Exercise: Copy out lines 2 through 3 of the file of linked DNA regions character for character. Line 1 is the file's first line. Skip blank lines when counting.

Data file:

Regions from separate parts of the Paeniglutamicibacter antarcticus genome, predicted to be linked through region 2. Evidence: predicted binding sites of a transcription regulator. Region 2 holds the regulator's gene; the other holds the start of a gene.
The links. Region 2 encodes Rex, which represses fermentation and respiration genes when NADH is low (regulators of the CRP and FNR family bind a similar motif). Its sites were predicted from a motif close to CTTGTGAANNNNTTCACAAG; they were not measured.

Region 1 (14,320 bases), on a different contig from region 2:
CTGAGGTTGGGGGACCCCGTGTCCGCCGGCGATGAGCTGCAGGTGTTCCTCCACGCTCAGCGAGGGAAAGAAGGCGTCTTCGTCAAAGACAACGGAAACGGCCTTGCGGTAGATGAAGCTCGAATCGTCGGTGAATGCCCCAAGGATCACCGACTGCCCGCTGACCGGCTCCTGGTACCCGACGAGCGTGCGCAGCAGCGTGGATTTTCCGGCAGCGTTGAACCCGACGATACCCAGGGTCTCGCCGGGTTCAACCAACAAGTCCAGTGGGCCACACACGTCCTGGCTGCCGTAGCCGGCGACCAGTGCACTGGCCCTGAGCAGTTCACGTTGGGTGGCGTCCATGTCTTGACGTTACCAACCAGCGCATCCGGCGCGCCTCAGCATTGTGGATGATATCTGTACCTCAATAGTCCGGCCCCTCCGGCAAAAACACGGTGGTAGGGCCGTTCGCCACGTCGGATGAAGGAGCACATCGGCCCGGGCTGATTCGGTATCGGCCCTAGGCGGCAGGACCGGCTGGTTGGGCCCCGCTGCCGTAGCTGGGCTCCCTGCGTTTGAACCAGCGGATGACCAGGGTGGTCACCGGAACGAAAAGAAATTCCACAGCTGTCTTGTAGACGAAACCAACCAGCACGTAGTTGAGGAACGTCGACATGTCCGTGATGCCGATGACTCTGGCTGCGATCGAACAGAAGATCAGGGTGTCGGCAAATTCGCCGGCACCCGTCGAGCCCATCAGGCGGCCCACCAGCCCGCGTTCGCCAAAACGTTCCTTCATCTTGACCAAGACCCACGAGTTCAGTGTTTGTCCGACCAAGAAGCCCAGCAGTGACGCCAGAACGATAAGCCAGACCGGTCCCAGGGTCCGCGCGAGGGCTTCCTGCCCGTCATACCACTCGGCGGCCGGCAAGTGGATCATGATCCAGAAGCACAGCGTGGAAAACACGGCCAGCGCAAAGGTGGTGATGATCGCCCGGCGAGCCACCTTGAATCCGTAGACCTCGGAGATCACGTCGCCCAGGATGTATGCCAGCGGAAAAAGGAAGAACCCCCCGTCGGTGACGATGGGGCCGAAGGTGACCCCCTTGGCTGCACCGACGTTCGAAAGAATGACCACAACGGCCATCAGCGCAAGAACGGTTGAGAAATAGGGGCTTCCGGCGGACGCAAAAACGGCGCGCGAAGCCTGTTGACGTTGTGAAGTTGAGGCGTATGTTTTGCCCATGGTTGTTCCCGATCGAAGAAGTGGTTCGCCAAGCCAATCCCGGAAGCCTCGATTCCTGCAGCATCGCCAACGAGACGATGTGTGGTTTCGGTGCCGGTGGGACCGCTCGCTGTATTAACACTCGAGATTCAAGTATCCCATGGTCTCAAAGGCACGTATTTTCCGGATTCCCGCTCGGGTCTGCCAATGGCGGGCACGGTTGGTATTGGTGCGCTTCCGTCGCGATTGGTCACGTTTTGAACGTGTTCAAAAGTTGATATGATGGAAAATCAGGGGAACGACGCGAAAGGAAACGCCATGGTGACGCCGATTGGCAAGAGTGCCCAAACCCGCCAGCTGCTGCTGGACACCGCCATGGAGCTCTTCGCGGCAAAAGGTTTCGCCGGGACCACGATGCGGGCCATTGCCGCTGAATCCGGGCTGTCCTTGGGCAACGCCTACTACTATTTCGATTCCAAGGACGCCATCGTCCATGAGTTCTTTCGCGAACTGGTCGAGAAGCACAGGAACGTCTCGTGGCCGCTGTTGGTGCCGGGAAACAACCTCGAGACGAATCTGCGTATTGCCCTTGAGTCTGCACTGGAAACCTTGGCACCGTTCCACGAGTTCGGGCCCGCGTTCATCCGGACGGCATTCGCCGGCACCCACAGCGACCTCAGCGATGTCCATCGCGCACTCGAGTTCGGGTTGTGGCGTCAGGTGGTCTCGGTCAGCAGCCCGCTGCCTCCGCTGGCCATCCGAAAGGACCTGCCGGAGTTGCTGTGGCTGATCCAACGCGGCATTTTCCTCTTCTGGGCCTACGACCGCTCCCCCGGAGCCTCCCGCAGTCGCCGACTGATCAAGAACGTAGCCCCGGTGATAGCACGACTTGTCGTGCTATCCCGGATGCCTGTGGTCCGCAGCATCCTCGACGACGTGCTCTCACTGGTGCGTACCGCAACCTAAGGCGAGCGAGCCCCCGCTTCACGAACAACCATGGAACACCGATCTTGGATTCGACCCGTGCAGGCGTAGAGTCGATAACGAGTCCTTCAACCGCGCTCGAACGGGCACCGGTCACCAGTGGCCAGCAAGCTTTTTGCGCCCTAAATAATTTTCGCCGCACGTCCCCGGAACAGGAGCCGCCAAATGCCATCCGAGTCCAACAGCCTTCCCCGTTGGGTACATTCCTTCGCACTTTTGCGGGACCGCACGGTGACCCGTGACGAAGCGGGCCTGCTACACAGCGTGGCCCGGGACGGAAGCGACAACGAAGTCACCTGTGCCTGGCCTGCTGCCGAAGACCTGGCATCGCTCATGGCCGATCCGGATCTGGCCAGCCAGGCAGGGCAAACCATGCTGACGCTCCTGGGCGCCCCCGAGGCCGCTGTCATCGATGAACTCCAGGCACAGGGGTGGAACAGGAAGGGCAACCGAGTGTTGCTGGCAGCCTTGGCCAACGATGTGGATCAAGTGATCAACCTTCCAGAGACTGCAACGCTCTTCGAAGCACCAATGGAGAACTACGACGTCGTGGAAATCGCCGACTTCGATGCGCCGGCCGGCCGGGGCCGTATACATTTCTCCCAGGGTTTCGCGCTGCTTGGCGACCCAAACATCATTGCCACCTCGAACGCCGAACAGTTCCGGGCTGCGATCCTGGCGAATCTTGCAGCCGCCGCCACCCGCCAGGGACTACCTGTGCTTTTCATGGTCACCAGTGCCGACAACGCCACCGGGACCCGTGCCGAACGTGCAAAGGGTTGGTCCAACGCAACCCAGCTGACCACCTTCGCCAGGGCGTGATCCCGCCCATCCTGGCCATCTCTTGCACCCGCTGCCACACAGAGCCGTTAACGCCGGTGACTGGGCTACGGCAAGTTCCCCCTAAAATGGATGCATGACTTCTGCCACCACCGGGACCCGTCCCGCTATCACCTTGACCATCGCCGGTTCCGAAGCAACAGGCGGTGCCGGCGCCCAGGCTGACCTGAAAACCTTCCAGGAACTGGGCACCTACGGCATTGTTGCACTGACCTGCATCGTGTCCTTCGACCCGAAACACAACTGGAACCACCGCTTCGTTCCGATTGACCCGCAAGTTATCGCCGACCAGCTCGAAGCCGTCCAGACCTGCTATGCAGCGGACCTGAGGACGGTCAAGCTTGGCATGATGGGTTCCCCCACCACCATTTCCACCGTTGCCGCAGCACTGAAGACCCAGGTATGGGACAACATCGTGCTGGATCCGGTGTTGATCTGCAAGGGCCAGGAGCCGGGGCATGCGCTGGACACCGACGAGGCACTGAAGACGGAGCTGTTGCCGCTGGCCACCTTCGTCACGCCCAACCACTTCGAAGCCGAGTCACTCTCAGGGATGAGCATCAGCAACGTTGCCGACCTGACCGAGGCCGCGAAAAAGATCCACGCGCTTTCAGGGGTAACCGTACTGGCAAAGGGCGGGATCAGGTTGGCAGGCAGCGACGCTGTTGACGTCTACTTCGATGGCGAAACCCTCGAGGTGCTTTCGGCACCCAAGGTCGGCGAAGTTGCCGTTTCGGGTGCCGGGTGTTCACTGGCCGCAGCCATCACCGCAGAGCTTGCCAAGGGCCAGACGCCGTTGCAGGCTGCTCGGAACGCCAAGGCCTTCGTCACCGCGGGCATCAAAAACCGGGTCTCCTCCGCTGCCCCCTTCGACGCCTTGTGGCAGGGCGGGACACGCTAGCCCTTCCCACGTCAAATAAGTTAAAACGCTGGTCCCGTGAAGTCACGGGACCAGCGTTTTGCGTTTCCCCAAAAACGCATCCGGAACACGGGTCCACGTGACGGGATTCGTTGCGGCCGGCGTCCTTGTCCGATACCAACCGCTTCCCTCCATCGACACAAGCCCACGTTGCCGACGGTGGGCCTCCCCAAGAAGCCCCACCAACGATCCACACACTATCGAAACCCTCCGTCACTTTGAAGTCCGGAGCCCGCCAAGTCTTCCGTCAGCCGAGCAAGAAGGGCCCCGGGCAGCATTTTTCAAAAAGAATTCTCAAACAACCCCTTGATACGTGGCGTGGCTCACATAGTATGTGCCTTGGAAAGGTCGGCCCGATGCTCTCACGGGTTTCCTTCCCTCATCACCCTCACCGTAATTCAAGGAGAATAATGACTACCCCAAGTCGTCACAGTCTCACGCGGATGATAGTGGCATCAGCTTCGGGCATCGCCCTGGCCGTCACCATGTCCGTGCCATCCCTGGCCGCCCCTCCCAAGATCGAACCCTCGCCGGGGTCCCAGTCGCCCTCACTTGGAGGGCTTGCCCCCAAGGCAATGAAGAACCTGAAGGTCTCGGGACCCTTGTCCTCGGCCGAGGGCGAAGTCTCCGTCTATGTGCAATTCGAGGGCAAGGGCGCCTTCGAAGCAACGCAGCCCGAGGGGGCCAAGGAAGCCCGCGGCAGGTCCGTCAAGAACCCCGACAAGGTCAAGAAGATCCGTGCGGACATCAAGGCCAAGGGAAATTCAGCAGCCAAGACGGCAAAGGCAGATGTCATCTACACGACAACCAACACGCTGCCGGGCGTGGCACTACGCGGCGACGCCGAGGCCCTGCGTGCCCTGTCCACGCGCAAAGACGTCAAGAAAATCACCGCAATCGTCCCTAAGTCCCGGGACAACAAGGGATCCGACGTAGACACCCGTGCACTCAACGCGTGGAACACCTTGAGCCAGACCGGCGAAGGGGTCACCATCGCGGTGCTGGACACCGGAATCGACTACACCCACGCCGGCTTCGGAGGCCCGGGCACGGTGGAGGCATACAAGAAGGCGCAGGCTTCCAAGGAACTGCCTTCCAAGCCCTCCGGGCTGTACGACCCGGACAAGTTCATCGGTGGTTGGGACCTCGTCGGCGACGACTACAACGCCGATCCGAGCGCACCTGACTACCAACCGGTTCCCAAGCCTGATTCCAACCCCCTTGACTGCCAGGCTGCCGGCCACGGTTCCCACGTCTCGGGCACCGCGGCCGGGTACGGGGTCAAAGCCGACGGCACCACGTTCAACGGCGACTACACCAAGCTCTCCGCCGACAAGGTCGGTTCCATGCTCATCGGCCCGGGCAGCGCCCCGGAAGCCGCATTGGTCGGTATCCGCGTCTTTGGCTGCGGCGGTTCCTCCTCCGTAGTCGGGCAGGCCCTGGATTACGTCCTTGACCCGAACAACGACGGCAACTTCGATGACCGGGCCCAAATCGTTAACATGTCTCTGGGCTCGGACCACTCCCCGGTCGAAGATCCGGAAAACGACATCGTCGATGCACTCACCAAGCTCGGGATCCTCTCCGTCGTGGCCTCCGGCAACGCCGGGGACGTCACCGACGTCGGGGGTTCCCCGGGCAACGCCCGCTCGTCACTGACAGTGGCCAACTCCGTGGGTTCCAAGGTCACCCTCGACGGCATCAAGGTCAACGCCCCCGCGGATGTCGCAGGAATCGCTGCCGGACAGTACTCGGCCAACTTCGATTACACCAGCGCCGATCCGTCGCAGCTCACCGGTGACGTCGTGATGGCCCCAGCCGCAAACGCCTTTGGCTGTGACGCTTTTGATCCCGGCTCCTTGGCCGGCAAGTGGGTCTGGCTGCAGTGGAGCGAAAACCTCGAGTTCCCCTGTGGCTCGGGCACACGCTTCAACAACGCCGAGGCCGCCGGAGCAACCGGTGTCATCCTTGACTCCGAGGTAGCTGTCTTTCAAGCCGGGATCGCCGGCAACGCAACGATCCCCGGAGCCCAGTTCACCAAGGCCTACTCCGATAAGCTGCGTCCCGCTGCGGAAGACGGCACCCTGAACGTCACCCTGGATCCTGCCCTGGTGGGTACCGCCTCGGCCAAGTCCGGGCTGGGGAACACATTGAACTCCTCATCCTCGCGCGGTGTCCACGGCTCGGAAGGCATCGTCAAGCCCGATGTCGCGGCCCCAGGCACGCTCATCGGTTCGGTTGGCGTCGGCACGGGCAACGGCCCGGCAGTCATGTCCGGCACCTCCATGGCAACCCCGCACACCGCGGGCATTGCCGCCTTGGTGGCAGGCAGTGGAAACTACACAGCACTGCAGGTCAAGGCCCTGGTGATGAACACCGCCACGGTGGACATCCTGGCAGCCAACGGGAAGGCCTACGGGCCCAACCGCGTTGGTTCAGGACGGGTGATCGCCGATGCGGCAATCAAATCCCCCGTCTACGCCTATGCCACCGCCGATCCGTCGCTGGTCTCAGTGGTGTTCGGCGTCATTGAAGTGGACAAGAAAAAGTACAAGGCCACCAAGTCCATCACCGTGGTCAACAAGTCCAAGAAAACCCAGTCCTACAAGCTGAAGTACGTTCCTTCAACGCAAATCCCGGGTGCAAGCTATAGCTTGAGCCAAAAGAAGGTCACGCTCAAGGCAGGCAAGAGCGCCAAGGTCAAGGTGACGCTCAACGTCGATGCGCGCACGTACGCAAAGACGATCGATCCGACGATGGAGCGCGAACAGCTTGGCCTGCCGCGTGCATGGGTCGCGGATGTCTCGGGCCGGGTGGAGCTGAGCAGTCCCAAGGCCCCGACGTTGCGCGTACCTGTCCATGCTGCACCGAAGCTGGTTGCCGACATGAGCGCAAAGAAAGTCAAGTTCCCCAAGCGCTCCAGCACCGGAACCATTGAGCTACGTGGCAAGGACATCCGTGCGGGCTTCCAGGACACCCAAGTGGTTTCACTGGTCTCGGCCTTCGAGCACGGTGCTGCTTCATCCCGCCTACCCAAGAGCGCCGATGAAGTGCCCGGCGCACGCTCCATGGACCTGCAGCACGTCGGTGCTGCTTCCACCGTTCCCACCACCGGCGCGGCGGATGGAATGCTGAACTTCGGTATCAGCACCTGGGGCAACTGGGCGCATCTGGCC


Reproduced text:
The links. Region 2 encodes Rex, which represses fermentation and respiration genes when NADH is low (regulators of the CRP and FNR family bind a similar motif). Its sites were predicted from a motif close to CTTGTGAANNNNTTCACAAG; they were not measured.

Region 1 (14,320 bases), on a different contig from region 2: